The magnitude of GDPR a year ago is still being felt by Local Councils. Processes have been evaluated at a root-and-branch level to ensure staff now comply and whilst this urgency is a welcome change, it does raise critical questions for the future.

The data held by Local Authorities, including Council Tax, Benefit and Address information is some of the most confidential details, and any breach would be catastrophic. Rather than trusting that old measures will suffice, Chief Information Officers and Chief Technology Officers need to foster a fluid and dynamic approach to data, overseen by Chief Executive Officers, to ensure information remains confidential.

As a CEO, does your Local Council:

  • Have a clear cyber security and data security policy that all staff are aware of?
  • Have a data controller and processing team to manage central data silos?
  • Ensure all staff are adequately trained to be GDPR-compliant?
  • Reviewed options for outsourcing work versus outsourcing labour?

5 – Devolution

The 2016 Devolution Act means that councils can now unify their authorities. Elected metro-mayors work alongside the senior leadership team to manage key decisions about local infrastructure.

Although this change should be welcomed as it helps councils focus on providing the services most important for their community, it does pose new challenges. Devolved councils need to allow their constituents to dictate council expenditure and decisions require clear, streamlined and coherent processes to make sure the right resolutions are found.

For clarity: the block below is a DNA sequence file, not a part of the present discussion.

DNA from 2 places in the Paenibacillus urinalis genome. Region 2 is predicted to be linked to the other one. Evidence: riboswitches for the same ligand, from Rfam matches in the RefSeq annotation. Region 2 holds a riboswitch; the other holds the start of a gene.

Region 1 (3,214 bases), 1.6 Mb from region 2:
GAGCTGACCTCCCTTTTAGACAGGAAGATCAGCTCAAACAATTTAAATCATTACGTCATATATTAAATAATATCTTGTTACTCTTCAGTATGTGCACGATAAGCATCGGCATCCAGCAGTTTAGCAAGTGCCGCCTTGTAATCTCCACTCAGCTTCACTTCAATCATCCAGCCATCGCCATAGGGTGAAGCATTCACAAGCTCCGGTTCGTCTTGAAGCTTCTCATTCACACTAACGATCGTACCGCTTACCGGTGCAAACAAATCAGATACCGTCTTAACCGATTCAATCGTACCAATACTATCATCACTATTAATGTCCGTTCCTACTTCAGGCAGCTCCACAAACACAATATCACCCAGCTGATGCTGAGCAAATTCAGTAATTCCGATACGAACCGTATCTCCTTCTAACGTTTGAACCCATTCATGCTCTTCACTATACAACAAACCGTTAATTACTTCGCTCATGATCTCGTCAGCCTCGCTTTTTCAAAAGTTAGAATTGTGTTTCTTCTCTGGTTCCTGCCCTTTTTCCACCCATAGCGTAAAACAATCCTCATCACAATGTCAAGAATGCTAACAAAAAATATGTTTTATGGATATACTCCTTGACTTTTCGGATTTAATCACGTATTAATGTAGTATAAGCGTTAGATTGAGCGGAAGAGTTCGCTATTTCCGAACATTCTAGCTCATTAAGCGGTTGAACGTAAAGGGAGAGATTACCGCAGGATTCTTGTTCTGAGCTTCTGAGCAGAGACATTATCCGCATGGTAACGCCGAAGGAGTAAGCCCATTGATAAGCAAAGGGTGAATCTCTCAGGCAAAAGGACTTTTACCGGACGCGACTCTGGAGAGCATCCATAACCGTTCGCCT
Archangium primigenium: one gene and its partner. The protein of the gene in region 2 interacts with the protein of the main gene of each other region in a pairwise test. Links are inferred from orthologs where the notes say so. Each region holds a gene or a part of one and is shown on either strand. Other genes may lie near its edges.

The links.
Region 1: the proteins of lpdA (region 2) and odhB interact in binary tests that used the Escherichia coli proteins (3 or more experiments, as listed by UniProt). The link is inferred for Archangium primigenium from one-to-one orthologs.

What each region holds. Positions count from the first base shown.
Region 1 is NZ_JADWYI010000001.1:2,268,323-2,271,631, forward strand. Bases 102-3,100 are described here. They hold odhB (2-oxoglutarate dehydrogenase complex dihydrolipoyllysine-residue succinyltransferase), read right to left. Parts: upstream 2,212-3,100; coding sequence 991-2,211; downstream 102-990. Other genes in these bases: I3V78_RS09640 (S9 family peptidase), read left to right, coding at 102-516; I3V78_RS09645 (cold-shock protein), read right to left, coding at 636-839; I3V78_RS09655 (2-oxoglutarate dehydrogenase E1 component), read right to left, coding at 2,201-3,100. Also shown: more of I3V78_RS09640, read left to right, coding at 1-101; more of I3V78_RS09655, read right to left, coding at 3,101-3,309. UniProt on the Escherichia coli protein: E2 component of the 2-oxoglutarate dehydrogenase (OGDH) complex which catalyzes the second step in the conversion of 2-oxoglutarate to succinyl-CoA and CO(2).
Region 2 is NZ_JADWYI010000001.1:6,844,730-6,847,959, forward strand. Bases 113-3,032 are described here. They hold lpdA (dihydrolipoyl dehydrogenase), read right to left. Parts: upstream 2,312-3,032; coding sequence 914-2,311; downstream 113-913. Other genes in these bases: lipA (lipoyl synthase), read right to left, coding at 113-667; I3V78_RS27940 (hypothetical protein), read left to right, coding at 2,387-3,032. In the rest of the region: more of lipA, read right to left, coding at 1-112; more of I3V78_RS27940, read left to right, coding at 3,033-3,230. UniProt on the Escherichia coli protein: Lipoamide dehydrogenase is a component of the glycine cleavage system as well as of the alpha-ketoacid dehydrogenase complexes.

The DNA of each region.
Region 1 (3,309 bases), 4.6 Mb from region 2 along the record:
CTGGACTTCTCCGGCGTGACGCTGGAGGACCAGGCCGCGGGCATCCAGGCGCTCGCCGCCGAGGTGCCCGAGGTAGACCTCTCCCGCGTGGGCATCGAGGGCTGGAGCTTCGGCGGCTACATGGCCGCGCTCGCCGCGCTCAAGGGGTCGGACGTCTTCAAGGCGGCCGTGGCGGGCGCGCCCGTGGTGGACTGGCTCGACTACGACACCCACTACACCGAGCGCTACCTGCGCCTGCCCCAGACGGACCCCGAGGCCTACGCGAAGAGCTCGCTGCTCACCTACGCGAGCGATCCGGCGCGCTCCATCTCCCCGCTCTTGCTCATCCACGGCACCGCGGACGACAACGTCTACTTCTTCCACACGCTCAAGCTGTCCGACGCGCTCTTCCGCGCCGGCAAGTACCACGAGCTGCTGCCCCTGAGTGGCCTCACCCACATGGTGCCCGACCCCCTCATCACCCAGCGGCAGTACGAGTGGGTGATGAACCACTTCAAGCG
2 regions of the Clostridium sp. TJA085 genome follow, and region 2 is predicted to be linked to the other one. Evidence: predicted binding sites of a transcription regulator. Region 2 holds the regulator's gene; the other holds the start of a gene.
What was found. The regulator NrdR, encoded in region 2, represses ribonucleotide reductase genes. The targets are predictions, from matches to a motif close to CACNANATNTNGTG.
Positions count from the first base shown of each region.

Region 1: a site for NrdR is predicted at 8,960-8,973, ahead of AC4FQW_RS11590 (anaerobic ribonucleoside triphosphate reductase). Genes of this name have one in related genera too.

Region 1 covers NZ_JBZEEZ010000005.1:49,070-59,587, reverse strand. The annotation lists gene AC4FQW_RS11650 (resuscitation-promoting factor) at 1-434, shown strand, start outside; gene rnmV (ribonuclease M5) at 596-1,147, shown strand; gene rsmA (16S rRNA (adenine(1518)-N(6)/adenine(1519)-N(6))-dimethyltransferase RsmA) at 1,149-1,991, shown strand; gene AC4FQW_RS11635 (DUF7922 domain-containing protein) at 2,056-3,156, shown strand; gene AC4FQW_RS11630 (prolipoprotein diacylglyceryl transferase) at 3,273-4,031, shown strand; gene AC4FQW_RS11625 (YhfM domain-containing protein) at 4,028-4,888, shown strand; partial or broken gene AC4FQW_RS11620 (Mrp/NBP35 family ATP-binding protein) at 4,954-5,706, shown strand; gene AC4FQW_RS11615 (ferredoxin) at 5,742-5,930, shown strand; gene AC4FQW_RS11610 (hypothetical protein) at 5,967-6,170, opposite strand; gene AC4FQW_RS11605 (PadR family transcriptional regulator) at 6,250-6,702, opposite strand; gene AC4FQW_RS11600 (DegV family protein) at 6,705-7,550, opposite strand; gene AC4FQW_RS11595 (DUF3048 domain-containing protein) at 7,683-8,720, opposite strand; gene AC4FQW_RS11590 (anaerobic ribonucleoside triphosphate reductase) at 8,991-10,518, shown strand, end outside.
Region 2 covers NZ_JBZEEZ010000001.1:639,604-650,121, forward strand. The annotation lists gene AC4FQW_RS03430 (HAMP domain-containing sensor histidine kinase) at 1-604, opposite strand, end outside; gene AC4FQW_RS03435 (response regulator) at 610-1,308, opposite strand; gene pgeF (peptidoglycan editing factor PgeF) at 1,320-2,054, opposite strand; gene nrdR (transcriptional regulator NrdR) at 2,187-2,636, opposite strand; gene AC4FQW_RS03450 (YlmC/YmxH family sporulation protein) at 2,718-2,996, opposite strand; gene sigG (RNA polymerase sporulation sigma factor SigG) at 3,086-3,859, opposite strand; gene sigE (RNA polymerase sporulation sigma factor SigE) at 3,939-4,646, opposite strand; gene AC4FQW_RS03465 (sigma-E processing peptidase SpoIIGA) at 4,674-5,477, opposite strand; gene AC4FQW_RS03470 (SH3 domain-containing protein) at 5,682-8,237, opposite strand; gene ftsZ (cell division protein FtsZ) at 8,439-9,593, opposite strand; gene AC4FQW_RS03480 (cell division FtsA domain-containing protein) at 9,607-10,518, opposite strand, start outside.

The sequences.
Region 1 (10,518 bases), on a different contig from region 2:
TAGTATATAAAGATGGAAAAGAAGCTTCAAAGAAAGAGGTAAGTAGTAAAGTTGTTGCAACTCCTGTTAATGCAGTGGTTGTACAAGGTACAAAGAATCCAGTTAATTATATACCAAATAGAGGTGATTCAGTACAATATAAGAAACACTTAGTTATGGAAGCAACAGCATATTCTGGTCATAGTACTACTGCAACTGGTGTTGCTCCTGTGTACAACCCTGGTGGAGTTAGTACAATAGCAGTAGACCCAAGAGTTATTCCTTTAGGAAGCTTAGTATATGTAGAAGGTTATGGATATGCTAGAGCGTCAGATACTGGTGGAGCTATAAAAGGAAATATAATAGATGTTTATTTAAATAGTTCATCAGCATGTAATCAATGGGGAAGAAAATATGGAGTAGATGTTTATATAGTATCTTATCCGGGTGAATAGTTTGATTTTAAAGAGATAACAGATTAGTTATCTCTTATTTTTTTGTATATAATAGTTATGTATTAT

As a senior Council member, have you:

  • Spoken to other local authorities about internal integration to manager key local issues.
  • Held open forums and debates with your taxpayers to discover where they would like to see council funds spent.

Considered how technology could help you deal with some of the devolution driven changes, without making expensive and time-consuming changes to your council IT systems?

6 – Technological Changes

Councils have often spoken about the need to digitally transform, but very few have undertaken a broad-based transformation. Lack of funding, time and resources are all legitimate challenges, but transformation is needed to meet the increasing taxpayers demands.

Every industry is embracing digital changes and although the prospect may seem daunting, local authorities need to commit the necessary budgets and embrace technology, or else they risk failing completely.

As CEO, have you:

  • Explored digitalising key services for taxpayers?
  • Investigated how other councils are already using robotics and artificial intelligence and what benefits they have unlocked?
  • Challenged your existing IT investment plans to determine how modern technology could help you achieve more with less?
  • Planned to update your council’s legacy system to reduce associated costs.

Final Thoughts

Although Local Government is in a difficult position, none of the challenges are insurmountable. In our subsequent articles, we’ll be exploring each key issue in detail and considering how councils can react to these to turn problems into opportunities.